Cover

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Front Matter

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Contents

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pp. vii-viii

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Acknowledgments

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pp. ix-x

My thanks to the many friends, teachers, and colleagues who inspired me as I worked on this book. First to suggest that I study the rhetoric of Ramon y Cajal was Ciriaco Moron Arroyo, who has always served as the perfect guide for understanding Spanish intellectual history and culture. His- knowledge and faith, humor and sincerity, have shaped my life in untold ways...

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Introduction

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pp. 1-14

On a recent trip to Madrid, the bus I took from the airport in Barajas to the Plaza de Col6n was caught in the usual morning traffic jam. The irritated driver shouted "Esto no pasa en Europa!" thereby expressing the commonplace that Spain has not been part of mainstream European culture since the heyday of Felipe II...

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Chapter One: "One Short Sentence:" The Spanish Reception of Darwinism

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pp. 15-48

The idea that forms of life wildly different from those now living once existed on the earth intrigues and disquiets us. Dinosaurs-Jurassic Park, The Lost World, and Barney-hold the preeminent place among cultural representations of prehistoric life. Any visit to a toy store, a children's library or museum, or a peek...

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Chapter Two: Decorative Science, Pendants, and Spanish Realism

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pp. 49-80

In the literary mind, science can either work alongside the Muses or attempt to replace them. As the previous chapter shows, the realists relegated discussions of the most radical scientific theory of the nineteenth century...

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Chapter Three: Science, Faith, and Reference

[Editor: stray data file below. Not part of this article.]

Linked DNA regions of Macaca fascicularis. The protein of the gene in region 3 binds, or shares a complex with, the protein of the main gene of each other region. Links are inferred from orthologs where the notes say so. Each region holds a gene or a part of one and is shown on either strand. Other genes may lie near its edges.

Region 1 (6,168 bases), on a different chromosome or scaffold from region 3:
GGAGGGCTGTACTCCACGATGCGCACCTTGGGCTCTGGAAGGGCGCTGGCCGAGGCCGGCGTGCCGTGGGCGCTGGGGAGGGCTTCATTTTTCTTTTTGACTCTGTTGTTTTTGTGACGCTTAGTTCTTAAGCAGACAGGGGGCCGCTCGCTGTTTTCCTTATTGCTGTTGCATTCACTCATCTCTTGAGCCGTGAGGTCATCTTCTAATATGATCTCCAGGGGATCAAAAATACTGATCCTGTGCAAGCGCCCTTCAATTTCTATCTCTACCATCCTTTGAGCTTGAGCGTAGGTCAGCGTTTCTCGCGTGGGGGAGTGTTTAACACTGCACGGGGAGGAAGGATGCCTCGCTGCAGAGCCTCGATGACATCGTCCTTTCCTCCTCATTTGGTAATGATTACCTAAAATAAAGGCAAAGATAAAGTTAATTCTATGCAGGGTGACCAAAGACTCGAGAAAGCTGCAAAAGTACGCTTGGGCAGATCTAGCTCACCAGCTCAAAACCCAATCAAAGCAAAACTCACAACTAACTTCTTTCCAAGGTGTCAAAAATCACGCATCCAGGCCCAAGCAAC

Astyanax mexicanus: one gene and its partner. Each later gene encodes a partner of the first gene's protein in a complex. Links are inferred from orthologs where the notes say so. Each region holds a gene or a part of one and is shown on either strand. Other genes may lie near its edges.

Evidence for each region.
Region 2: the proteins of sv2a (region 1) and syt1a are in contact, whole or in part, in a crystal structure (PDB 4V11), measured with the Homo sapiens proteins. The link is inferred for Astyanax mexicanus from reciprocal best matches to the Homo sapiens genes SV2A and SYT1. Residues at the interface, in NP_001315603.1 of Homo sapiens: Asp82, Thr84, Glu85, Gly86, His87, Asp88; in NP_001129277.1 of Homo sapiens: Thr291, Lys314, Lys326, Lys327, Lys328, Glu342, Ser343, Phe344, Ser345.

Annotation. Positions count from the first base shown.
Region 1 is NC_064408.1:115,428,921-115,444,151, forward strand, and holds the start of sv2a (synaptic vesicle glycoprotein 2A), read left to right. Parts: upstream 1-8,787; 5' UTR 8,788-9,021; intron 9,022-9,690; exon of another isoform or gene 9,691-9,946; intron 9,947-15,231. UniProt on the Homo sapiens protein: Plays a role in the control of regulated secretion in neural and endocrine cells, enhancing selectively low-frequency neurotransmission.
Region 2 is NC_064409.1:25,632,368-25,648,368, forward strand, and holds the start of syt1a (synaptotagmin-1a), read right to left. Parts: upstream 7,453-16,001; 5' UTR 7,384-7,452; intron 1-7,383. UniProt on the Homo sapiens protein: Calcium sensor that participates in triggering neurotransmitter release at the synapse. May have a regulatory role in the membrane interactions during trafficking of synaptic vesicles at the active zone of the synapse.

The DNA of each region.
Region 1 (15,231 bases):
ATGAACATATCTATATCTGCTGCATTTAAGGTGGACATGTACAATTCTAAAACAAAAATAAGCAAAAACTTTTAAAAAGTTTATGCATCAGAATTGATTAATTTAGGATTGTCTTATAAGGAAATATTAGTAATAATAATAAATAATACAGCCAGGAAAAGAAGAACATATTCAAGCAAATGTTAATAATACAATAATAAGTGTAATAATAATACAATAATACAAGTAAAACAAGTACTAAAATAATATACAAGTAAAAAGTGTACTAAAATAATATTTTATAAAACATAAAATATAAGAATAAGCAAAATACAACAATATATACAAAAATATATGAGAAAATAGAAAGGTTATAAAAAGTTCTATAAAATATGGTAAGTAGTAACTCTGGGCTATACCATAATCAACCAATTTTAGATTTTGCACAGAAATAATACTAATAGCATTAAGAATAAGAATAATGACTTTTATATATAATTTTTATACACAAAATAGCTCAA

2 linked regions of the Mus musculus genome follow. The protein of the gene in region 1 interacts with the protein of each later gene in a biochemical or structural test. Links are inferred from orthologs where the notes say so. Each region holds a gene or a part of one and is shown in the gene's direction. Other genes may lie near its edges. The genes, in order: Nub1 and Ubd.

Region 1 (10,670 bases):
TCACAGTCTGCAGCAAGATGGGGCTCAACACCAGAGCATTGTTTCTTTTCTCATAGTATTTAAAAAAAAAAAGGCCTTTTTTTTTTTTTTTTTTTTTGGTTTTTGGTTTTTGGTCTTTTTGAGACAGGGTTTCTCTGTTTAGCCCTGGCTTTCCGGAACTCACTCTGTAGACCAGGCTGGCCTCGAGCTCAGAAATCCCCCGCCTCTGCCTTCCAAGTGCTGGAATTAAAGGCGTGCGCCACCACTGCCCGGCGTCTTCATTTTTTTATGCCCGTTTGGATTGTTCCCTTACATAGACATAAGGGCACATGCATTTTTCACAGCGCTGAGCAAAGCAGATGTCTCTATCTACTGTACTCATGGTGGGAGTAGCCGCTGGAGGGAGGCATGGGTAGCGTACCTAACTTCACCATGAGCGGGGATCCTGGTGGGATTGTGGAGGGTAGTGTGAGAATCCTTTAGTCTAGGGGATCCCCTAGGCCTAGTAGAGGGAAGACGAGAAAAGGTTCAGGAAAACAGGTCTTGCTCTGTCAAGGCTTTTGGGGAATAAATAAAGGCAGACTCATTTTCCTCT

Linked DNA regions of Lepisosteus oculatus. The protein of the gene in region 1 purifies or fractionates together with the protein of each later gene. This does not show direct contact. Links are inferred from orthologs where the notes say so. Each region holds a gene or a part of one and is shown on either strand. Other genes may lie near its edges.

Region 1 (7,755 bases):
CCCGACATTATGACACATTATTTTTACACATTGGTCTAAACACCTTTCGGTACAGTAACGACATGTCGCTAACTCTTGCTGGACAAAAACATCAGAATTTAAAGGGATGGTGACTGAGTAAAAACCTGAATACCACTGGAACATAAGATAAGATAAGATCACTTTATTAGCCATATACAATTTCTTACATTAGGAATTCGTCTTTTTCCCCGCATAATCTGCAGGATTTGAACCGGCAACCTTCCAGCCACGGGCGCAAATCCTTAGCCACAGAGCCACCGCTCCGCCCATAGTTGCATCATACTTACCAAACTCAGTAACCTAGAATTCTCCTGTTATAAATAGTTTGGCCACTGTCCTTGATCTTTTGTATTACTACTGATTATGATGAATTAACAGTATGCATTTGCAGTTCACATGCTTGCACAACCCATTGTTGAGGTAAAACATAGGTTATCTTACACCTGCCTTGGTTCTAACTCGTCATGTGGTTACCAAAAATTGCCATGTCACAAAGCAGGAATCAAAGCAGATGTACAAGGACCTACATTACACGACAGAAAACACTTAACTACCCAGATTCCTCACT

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pp. 81-102

In his 1956 song "(How Little It Matters) How Little We Know," Frank Sinatra aptly poses the. epistemological verity facing every scientific investigator: scientific knowledge eventually fails to explain certain phenomena...

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Chapter Four: "Perspectivas tan vastas:" "Scientific" Images of Science

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pp. 103-131

In La fe and Cuentos de vacaciones, science serves mainly to signify one extreme of the bipolar cultural debate of faith ver:sus modernity, though the latter text expresses far more faith in the powers of empiricism. and reason. The sign science in Cuentos also fulfills a function beyond evoking utopian possibilities for the future: it...

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Chapter Five: The Tragicomedy of Science in 1898

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pp. 132-153

Cajal's studies of the nervous system trace the limits of scientific realism. The workings of the cellular world obviously have global effects on the body, but the greater the detail of Cajal's descriptions, the more difficult...

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Chapter Six: "Muy Siglo XX:" Science and Culture

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pp. 154-182

From the later Unamuno's perspective, science holds a position of primacy in European culture, a fact that permanently distances Spain from Europe. The "tragic feeling of life" results from the most difficult question ever to face philosophy: how to justify its pursuit of reason as a worthy...

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Conclusion

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pp. 183-185

This study has sought to follow a few basic values of the sign science through one hundred years of literary and cultural history: science as reliable epistemology; science as cultural force; and science as source of aesthetic material. This historical narrative arises...

Notes

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pp. 187-202

Works Cited

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pp. 203-218

Index

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pp. 219-226